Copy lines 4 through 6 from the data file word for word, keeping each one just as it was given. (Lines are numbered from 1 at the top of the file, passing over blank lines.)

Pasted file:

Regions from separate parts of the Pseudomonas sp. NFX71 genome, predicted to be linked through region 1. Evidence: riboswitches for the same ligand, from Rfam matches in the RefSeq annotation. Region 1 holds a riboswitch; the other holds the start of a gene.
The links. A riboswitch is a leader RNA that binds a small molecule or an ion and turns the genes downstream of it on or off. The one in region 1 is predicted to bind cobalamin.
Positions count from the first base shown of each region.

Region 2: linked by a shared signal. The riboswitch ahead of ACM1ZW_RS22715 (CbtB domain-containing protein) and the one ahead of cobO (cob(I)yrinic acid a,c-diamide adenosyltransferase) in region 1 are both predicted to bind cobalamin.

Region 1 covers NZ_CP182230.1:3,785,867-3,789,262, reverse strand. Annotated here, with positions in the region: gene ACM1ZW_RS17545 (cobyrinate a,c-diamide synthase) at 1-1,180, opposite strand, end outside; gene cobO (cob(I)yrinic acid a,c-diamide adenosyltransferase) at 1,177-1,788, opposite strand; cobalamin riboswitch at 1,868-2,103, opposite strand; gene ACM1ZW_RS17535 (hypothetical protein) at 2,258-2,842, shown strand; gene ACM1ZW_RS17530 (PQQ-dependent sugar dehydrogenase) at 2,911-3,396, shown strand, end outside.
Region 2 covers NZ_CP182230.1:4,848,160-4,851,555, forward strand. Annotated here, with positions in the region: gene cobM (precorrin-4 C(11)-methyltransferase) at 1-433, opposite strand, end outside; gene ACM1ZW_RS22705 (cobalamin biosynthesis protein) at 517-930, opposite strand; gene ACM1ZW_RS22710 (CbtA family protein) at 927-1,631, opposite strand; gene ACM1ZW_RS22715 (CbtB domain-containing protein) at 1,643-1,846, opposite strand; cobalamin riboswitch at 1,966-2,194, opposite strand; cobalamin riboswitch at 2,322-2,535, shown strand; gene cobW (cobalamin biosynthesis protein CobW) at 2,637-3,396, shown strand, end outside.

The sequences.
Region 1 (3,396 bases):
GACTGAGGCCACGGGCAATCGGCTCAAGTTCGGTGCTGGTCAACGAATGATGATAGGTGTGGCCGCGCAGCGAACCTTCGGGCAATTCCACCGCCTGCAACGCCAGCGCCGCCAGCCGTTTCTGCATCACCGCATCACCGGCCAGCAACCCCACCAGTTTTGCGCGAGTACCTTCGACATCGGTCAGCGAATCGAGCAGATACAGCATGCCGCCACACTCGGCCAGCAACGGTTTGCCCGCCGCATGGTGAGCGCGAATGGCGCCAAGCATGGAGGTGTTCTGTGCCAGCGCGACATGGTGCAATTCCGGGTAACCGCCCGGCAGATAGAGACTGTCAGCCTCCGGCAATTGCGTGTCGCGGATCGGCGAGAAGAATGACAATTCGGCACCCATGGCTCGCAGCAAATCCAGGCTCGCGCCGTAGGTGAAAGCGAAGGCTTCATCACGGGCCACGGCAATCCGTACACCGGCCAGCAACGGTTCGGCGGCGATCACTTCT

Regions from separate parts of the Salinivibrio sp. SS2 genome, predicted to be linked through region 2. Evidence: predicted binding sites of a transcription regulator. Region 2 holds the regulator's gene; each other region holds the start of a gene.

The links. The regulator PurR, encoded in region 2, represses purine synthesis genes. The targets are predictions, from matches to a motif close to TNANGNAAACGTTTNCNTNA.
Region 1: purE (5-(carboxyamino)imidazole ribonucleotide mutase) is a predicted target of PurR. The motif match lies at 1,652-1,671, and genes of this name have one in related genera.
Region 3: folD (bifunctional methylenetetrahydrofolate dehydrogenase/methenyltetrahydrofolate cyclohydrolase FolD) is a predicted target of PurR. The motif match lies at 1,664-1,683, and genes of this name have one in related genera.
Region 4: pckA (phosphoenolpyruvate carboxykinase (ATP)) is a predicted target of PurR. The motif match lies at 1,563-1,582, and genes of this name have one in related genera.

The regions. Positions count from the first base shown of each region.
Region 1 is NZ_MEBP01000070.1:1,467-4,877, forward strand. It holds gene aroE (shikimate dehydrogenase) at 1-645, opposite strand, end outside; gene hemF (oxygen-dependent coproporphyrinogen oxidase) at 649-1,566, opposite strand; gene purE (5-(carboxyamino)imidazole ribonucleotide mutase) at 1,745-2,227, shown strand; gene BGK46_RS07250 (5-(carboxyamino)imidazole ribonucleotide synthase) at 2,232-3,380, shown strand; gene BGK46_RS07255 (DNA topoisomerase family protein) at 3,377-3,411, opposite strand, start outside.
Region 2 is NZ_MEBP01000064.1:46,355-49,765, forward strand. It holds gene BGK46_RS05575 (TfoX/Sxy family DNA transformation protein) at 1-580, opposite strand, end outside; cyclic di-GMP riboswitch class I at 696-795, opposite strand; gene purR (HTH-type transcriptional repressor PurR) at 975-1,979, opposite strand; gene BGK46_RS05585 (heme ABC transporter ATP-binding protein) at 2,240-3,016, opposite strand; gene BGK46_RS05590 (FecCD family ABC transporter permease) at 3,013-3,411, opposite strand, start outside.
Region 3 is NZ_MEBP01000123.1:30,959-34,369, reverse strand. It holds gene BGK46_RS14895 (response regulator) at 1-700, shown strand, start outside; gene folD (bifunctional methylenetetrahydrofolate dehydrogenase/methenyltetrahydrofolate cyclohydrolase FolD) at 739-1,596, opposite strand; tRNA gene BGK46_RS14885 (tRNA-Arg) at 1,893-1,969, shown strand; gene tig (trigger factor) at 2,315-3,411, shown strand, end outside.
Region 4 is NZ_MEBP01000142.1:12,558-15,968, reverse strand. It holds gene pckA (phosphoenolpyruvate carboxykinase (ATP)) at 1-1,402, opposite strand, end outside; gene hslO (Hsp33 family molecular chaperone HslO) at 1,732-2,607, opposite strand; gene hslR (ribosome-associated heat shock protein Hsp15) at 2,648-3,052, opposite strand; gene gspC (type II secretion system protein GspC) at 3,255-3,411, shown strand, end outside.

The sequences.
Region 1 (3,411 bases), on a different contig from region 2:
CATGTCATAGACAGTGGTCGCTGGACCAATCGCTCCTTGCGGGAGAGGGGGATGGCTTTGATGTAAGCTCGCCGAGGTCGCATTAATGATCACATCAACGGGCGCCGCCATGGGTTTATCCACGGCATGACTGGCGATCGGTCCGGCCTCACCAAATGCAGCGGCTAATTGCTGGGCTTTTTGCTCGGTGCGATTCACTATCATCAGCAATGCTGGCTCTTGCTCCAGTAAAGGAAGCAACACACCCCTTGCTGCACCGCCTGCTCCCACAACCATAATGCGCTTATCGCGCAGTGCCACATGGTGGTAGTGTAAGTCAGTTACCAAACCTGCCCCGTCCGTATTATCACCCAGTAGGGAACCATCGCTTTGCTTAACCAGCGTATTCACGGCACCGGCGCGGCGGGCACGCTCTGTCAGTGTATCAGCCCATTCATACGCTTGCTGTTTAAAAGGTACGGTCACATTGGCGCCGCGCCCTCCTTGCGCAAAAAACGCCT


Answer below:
Region 2: linked by a shared signal. The riboswitch ahead of ACM1ZW_RS22715 (CbtB domain-containing protein) and the one ahead of cobO (cob(I)yrinic acid a,c-diamide adenosyltransferase) in region 1 are both predicted to bind cobalamin.

Region 1 covers NZ_CP182230.1:3,785,867-3,789,262, reverse strand. Annotated here, with positions in the region: gene ACM1ZW_RS17545 (cobyrinate a,c-diamide synthase) at 1-1,180, opposite strand, end outside; gene cobO (cob(I)yrinic acid a,c-diamide adenosyltransferase) at 1,177-1,788, opposite strand; cobalamin riboswitch at 1,868-2,103, opposite strand; gene ACM1ZW_RS17535 (hypothetical protein) at 2,258-2,842, shown strand; gene ACM1ZW_RS17530 (PQQ-dependent sugar dehydrogenase) at 2,911-3,396, shown strand, end outside.
Region 2 covers NZ_CP182230.1:4,848,160-4,851,555, forward strand. Annotated here, with positions in the region: gene cobM (precorrin-4 C(11)-methyltransferase) at 1-433, opposite strand, end outside; gene ACM1ZW_RS22705 (cobalamin biosynthesis protein) at 517-930, opposite strand; gene ACM1ZW_RS22710 (CbtA family protein) at 927-1,631, opposite strand; gene ACM1ZW_RS22715 (CbtB domain-containing protein) at 1,643-1,846, opposite strand; cobalamin riboswitch at 1,966-2,194, opposite strand; cobalamin riboswitch at 2,322-2,535, shown strand; gene cobW (cobalamin biosynthesis protein CobW) at 2,637-3,396, shown strand, end outside.